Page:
You had these ideas of successor logic which were lop-sided. All of number theory only developed in the West based on half the number that India had. So western number theory that flowed on from the philosophy was not symmetrical. The Indians had equal and opposite numbers of positives and negatives. But [western] number theory only evolved out of positive counting numbers.  

So we’ve got really complicated number theory, that has to make all of these assumptions and prove things in a very convoluted difficult way because they missed out on the simplicity of Brahmagupta’s [628 CE] laws of mathematics, which are totally simpler than any number theory that the West has come up with. 


So where is this Indian mathematics system being taught, anywhere in the world that you are aware of? Who is teaching this? 


I’m afraid I feel like all alone because I don’t think anybody else really thought there was a problem with mathematics [education]. And I think that because I didn’t have to write a Master’s paper [and] I didn’t have to do a Ph.D., I didn’t have to obey a supervisor at a university telling me how to think and how to style my research. I had total free reign to explore mathematics [for] as long as I wanted in all sorts of directions.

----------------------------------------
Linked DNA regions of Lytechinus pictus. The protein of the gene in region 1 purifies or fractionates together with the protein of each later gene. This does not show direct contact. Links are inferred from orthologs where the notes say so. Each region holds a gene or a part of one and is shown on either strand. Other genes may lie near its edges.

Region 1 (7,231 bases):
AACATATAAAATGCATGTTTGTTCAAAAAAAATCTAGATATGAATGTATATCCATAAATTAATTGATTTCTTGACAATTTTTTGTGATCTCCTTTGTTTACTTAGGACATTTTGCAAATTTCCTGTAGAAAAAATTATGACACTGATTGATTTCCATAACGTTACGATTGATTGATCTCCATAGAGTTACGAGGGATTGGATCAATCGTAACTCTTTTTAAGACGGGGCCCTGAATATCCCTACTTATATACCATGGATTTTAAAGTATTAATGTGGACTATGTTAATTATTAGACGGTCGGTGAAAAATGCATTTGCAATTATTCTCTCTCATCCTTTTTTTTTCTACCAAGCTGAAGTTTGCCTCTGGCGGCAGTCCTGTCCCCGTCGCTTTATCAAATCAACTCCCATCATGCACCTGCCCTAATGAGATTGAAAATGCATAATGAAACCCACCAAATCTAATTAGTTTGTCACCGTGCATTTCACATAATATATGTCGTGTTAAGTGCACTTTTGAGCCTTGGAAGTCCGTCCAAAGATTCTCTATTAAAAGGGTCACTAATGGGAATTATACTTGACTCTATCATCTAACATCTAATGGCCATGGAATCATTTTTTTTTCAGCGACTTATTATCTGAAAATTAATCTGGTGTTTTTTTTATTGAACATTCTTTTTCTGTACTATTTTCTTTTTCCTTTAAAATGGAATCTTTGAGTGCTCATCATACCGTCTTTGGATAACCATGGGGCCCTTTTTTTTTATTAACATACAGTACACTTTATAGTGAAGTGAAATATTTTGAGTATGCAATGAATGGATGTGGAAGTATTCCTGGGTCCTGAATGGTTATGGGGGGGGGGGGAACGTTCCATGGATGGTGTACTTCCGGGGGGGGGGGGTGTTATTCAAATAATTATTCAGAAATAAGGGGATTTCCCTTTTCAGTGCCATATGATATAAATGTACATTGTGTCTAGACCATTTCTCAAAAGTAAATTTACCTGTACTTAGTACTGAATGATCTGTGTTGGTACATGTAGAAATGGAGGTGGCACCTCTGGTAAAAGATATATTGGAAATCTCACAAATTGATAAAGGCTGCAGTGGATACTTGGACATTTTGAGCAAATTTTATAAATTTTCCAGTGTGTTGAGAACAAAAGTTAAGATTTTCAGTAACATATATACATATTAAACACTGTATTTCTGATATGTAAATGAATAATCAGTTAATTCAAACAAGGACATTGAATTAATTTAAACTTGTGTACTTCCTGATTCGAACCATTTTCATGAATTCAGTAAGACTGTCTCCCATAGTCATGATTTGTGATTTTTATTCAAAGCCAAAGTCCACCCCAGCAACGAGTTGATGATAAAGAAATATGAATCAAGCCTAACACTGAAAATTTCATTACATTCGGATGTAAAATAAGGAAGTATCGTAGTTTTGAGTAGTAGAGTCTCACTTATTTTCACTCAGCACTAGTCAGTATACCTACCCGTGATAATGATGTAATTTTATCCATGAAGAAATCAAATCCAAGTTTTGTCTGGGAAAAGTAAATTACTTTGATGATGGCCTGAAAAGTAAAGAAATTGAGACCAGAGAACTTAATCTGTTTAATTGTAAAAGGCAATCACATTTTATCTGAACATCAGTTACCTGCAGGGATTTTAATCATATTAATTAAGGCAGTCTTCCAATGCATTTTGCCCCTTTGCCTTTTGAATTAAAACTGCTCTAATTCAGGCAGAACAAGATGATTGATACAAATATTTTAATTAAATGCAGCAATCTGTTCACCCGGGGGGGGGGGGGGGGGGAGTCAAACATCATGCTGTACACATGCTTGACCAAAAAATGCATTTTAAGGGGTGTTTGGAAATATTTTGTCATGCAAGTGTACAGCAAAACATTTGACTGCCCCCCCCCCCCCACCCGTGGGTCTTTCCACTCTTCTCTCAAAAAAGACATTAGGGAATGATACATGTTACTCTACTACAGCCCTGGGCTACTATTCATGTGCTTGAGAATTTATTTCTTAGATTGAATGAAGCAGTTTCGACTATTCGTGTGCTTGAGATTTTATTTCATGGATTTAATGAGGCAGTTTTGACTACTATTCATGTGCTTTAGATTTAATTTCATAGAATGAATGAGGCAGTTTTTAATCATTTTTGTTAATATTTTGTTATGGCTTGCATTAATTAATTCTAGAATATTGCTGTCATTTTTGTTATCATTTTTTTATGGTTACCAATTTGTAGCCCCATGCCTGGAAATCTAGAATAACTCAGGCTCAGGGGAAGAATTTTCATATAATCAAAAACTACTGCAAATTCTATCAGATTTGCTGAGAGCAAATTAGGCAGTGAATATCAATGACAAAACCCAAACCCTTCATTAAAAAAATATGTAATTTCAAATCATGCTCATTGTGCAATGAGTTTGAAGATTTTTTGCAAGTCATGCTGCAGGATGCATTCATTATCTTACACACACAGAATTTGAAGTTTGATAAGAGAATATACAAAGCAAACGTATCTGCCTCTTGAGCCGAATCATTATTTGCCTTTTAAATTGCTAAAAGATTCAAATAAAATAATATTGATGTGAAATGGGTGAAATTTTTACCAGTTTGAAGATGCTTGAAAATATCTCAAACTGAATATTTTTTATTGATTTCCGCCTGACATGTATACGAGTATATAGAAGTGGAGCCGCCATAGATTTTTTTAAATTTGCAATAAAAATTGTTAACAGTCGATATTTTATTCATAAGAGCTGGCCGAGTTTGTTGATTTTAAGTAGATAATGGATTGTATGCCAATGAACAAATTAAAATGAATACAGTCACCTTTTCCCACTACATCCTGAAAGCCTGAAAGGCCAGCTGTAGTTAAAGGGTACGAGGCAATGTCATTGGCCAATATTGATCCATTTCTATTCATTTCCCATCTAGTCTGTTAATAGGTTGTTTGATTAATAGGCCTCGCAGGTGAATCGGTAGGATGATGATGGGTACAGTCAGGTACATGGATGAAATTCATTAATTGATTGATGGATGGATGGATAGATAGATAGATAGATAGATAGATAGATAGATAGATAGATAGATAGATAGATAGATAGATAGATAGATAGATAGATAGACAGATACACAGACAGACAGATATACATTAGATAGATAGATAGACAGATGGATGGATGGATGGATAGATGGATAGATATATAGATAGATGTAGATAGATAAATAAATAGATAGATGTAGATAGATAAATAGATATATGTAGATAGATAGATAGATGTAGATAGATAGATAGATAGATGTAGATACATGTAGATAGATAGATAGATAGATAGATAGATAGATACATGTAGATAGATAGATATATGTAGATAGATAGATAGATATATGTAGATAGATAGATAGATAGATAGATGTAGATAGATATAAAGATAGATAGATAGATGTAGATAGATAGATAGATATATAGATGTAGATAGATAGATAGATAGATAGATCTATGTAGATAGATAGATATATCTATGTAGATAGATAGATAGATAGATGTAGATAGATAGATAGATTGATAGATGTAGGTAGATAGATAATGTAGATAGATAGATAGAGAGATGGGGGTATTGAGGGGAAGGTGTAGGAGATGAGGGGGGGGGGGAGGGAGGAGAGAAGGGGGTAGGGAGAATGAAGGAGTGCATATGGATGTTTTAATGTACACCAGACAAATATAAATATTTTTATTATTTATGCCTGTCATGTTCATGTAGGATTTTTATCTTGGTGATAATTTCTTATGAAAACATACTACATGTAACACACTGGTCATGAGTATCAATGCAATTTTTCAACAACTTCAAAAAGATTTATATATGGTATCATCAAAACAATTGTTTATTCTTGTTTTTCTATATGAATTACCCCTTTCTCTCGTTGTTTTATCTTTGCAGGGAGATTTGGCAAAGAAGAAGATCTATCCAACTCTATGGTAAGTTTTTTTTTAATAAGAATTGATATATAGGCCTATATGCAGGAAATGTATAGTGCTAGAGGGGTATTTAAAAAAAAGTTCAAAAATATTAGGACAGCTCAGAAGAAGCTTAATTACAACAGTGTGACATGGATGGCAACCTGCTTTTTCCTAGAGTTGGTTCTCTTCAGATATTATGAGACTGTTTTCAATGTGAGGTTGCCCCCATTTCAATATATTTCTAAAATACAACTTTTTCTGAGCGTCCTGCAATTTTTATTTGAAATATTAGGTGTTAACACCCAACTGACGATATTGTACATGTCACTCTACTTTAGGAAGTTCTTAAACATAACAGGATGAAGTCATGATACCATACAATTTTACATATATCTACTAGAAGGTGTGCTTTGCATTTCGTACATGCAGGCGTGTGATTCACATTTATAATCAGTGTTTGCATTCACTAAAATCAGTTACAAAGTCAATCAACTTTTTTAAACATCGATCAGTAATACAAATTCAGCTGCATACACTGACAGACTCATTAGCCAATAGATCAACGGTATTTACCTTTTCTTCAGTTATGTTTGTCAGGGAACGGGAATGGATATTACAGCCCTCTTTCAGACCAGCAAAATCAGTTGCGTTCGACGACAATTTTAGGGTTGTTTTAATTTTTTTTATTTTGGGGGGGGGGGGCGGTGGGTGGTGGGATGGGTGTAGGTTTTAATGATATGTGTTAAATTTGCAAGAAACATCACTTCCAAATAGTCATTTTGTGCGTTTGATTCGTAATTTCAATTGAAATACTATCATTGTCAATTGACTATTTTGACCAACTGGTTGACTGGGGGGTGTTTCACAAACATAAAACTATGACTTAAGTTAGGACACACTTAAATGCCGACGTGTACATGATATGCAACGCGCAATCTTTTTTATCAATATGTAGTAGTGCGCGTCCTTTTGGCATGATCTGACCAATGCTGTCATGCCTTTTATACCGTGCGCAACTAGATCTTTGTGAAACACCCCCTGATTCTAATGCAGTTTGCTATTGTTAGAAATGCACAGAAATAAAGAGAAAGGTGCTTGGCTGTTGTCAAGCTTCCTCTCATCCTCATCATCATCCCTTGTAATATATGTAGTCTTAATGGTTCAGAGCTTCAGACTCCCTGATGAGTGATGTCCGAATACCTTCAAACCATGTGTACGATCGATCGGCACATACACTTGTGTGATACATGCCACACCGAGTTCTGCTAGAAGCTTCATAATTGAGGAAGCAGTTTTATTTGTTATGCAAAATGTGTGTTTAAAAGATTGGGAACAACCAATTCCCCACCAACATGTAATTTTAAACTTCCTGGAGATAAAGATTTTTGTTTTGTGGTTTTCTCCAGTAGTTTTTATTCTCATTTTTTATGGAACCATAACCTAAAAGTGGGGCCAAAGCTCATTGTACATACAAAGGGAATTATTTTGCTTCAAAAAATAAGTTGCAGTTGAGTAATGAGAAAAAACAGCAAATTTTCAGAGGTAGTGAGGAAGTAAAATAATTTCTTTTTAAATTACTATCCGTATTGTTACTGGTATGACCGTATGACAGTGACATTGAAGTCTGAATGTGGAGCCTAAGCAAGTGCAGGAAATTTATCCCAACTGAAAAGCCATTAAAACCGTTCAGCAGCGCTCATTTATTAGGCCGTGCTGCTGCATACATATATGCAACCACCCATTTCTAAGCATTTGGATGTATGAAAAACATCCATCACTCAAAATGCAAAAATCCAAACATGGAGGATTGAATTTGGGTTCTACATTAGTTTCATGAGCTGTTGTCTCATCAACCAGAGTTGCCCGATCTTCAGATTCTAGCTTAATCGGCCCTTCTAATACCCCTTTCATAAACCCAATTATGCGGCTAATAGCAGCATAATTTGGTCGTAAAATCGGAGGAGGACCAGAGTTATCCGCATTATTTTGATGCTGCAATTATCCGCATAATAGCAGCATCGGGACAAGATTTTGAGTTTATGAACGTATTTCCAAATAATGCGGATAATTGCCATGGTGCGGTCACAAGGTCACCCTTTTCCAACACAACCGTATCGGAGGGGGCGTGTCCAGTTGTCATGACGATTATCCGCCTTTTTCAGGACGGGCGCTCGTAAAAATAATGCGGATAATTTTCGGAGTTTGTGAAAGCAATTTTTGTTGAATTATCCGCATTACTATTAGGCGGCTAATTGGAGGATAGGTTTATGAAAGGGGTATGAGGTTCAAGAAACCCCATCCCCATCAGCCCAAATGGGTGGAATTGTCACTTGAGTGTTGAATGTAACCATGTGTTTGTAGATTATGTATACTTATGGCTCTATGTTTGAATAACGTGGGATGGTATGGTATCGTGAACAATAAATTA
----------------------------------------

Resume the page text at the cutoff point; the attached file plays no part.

Now, I first came to India by accident. I was talking at a mathematics conference in Hungary back in 2017. And an Indian man, a Professor Santhanam, he saw me speak about Indian mathematics in Hungary. And Dr. Santhanam, he was the President of a mathematics association in India. He said he had never known about the ideas that I was talking about at this conference in Hungary.

Dr. S. R. Santhanam, President of AIMER, with Jonathan J. Crabtree chatting on a boat in Hungary.

So, he invited me to tour India and start explaining India’s own mathematics in his network of schools and I started to talk at conferences in India. And everywhere I go, whether I give lectures at universities in India or mathematics conferences, I just have to explain to the professors there and the teachers there, not just the students but the academics, that this is new research, you will find my papers and my presentations on my website, but this is new research that’s taken me decades literally to assemble. Yet, please just have an open mind and look at the explanations that I present and make up your own mind.